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With more condominium developments being built along the Toronto waterfront, access to school could become a problem for families living there. Condos and signs from the TDSB are photographed on Mar 10 2021.

Fred Lum/The Globe and Mail

Susana Gonzalez Ossa says her son’s school was great, just too far from home.

Queen Alexandra Middle School is several kilometres from the condo her family rents on Toronto’s waterfront, beyond several major roads she didn’t feel safe letting him cross on his own. Many of his classmates lived in other areas. Her children are learning at home now, but the time it took her before the pandemic to do the school run by Uber and foot made it harder to volunteer, pick up freelance work or get more education herself.

“It’s definitely affected us in terms of what I can contribute to the school … and how connected my son feels between our neighbourhood and the school,” she said.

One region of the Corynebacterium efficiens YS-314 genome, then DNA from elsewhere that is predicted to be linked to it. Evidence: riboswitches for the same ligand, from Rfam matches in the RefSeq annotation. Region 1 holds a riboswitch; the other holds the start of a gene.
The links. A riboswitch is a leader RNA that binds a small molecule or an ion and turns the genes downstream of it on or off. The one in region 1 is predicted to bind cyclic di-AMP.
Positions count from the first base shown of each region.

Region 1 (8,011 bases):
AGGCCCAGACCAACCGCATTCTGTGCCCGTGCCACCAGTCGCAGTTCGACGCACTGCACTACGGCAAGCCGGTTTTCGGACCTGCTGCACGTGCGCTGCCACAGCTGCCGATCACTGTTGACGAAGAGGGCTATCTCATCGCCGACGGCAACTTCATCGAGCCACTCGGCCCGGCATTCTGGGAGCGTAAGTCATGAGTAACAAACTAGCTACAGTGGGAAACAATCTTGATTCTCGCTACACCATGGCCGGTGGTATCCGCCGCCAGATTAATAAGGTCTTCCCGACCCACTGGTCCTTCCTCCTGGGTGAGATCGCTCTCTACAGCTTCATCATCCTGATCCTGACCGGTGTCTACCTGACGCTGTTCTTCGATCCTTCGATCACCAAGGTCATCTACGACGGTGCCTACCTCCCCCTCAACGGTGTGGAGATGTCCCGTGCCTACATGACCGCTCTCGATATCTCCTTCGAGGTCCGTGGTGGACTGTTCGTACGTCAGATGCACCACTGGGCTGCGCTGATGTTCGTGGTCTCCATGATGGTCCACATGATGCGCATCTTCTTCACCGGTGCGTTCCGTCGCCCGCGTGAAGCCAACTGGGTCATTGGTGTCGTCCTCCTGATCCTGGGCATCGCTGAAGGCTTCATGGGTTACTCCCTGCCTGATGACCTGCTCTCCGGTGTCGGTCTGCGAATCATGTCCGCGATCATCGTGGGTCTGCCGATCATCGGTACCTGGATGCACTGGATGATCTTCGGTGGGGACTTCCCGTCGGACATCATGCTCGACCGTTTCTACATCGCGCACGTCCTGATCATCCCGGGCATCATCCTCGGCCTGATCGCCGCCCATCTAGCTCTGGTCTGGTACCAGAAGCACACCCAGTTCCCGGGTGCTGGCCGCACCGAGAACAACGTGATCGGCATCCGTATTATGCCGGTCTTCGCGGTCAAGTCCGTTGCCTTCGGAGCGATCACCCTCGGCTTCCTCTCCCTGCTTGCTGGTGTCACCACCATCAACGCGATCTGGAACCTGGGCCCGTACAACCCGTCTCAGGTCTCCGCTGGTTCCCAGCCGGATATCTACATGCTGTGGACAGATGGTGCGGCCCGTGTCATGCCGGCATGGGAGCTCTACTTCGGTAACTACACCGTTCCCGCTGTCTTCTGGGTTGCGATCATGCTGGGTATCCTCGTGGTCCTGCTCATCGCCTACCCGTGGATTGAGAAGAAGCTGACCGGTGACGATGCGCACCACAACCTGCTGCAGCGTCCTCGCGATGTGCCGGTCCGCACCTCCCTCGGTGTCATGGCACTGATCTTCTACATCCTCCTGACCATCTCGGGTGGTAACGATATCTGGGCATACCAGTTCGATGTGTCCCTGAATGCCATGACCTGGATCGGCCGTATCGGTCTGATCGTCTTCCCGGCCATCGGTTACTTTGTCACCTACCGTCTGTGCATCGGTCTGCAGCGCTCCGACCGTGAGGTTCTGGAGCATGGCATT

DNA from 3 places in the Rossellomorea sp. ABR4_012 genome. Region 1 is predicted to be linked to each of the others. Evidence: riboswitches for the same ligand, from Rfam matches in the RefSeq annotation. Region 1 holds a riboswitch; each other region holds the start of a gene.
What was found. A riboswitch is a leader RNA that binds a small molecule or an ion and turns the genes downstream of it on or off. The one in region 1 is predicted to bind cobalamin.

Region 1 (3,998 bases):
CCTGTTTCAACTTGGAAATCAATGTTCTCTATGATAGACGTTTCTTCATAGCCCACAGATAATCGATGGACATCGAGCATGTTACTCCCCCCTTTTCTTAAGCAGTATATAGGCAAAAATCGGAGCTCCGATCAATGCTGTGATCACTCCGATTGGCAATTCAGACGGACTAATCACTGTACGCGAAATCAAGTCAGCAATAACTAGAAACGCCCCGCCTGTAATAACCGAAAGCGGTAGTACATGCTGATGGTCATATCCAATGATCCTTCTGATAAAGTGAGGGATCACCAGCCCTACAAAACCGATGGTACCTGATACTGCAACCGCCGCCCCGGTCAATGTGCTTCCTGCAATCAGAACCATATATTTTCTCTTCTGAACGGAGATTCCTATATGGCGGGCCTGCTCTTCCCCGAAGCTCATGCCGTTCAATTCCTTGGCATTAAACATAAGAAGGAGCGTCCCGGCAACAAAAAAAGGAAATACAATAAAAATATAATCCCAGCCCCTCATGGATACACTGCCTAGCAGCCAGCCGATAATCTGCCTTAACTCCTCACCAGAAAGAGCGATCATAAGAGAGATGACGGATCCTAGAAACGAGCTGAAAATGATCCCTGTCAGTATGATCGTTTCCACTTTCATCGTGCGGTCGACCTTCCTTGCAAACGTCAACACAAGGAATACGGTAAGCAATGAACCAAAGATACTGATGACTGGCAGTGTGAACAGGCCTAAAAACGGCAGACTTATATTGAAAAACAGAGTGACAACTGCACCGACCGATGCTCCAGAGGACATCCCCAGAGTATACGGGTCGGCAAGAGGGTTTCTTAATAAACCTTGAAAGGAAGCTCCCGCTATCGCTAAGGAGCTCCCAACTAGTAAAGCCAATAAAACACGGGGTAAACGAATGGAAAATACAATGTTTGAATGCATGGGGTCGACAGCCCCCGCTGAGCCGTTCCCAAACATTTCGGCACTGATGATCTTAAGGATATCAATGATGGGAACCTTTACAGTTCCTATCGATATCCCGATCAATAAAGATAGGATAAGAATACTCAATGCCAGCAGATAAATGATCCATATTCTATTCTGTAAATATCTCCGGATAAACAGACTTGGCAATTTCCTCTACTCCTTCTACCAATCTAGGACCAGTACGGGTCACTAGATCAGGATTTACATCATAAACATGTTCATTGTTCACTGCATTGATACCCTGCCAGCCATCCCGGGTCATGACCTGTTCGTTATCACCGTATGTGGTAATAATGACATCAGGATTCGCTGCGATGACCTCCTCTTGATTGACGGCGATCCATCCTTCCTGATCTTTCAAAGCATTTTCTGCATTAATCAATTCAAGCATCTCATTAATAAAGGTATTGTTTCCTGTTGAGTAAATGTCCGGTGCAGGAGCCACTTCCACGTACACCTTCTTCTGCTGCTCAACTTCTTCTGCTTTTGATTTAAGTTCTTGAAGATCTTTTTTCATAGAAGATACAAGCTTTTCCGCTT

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That’s the reality for many in Toronto’s fast-growing condo areas, where there aren’t enough schools for the number of children already there. Before the pandemic, nearly 600 students were being bused from the central waterfront to schools outside the area, according to school board numbers. An unknown additional number were being taken to schools by their parents.

The long-term plan for the central waterfront envisions another 76,000 people living there, requiring as many as 10 new schools. They remain aspirational for now, though, mired in a jurisdictional disconnect: Toronto can direct where development happens, and has identified spots for two new schools to serve incoming residents, but these facilities have to be requested formally by the school board and approved for funding by the province.